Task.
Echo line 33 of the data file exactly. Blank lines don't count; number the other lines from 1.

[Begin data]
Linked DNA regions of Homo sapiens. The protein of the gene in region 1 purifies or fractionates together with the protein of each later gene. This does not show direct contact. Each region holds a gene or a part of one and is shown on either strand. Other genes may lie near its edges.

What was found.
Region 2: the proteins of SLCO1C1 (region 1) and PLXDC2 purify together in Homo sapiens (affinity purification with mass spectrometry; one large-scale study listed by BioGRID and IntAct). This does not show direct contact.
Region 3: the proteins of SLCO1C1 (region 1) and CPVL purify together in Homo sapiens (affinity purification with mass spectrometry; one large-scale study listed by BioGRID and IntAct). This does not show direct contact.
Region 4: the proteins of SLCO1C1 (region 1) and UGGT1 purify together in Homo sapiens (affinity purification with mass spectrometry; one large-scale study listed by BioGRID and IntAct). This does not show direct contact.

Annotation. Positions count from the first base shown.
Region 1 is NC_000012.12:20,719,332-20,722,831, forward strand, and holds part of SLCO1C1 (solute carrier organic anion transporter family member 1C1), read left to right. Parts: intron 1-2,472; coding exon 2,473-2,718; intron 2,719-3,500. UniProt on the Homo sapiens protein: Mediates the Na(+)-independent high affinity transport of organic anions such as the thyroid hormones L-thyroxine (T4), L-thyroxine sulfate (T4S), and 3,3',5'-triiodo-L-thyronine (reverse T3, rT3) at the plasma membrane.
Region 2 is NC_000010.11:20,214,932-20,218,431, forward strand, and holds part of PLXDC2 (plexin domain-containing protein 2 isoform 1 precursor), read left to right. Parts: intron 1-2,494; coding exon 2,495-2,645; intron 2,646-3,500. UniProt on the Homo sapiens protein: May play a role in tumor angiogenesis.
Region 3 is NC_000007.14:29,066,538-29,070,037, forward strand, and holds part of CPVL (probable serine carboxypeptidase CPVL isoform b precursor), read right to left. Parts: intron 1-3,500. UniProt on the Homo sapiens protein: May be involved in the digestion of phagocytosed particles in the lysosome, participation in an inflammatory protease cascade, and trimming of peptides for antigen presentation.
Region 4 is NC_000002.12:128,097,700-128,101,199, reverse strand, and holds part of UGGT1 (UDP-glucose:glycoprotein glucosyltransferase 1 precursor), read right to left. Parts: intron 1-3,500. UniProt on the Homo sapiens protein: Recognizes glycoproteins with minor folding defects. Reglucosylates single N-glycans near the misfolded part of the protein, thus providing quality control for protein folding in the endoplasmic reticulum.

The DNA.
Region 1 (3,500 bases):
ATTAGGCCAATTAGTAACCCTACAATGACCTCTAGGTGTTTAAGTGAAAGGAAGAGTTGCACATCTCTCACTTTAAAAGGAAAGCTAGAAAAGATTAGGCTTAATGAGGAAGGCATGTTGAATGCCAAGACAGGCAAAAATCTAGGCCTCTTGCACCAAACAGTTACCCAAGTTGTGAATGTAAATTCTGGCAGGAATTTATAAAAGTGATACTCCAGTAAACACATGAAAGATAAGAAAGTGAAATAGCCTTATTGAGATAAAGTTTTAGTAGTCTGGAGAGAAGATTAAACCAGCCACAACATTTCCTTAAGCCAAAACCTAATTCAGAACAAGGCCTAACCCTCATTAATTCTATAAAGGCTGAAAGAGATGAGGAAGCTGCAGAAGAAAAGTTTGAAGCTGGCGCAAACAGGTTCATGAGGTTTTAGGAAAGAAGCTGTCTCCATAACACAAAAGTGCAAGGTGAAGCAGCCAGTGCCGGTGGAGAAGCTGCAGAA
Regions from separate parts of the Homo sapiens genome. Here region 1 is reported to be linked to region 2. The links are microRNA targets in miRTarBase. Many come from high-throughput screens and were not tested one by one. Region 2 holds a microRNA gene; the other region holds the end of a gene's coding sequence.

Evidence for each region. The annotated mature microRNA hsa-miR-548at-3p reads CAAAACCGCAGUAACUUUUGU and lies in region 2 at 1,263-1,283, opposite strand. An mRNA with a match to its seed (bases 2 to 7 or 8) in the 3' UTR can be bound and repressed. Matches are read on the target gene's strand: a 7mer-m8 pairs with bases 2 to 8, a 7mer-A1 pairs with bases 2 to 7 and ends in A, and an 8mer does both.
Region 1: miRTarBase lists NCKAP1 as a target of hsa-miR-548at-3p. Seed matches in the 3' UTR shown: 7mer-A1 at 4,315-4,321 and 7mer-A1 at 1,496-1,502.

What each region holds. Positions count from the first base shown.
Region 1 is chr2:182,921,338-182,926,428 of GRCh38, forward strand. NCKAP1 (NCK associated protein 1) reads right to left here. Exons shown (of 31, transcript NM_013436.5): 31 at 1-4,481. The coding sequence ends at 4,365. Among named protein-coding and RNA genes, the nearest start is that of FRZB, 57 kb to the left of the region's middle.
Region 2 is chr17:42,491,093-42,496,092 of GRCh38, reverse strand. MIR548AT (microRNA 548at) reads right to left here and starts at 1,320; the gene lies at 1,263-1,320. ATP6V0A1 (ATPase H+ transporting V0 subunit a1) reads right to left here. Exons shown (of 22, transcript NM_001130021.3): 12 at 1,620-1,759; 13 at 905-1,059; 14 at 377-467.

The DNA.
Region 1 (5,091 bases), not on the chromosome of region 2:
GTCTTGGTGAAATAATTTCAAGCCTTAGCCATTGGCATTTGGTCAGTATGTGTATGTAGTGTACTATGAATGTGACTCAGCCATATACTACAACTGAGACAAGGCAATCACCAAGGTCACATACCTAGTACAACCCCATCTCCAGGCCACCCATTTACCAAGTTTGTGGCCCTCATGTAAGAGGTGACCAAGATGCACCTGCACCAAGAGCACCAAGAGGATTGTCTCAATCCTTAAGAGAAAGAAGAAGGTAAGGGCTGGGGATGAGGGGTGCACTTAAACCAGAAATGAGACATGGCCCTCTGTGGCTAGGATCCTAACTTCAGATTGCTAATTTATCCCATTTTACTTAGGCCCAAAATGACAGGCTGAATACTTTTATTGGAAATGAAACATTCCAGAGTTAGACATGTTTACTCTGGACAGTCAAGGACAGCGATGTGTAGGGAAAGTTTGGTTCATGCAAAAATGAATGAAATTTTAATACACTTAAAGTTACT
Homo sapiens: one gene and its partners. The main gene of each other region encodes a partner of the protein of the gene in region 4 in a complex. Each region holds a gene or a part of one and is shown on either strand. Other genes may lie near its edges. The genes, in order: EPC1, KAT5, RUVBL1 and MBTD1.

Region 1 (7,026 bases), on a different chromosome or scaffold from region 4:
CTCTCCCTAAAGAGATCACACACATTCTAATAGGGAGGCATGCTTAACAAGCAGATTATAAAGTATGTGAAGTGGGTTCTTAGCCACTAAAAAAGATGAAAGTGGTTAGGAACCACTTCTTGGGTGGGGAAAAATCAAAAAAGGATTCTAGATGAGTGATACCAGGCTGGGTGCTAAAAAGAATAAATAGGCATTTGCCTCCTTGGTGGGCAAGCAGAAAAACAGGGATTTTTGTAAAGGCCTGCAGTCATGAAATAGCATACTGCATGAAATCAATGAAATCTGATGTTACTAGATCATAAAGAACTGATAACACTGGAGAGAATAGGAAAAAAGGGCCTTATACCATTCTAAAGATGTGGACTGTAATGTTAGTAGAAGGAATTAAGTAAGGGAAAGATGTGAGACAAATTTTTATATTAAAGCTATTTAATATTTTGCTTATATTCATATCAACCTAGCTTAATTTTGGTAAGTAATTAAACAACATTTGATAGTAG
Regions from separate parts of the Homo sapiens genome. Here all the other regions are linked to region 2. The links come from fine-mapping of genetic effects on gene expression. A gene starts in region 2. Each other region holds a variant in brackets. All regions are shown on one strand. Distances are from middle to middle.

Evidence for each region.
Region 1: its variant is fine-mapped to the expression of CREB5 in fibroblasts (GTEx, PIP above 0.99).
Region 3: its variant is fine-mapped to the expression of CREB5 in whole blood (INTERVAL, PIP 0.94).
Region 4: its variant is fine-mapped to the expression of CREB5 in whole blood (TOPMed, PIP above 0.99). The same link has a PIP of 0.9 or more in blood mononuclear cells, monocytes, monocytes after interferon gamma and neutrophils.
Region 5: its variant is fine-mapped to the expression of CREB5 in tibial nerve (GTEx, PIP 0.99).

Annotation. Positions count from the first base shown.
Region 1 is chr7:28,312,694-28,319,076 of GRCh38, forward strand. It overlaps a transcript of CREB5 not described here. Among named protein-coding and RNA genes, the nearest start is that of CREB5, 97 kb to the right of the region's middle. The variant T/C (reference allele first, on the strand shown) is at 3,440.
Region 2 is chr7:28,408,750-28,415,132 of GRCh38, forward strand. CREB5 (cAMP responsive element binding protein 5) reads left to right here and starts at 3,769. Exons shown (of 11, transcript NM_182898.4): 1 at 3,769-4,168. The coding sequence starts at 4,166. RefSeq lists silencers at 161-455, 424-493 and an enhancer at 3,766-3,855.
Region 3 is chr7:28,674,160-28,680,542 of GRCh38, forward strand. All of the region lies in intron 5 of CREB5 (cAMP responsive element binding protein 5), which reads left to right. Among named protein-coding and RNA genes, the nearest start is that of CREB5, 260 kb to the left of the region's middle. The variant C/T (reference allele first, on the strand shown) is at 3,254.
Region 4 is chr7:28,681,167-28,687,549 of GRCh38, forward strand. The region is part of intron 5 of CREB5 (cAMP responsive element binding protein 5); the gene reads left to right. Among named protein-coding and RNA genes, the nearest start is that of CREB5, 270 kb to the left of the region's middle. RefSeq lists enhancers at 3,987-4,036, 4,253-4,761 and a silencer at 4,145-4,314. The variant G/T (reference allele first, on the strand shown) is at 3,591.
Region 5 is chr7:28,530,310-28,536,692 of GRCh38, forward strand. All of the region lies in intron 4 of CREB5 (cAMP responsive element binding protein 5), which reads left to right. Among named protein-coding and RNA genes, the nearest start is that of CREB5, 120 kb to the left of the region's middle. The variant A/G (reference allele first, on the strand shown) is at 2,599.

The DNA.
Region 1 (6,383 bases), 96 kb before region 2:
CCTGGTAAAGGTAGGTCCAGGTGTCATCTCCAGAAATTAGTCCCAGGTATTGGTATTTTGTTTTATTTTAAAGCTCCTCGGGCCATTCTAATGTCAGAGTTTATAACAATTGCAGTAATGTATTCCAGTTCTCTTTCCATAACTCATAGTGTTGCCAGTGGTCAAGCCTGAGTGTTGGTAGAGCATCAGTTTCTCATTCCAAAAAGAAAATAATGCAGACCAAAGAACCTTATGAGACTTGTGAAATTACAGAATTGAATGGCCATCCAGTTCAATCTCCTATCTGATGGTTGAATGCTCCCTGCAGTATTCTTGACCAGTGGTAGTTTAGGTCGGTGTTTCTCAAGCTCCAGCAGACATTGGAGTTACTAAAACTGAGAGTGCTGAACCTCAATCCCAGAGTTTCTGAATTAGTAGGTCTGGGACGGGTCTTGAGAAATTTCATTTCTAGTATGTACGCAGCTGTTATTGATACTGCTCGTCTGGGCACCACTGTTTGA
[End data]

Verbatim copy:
Region 1 is chr7:28,312,694-28,319,076 of GRCh38, forward strand. It overlaps a transcript of CREB5 not described here. Among named protein-coding and RNA genes, the nearest start is that of CREB5, 97 kb to the right of the region's middle. The variant T/C (reference allele first, on the strand shown) is at 3,440.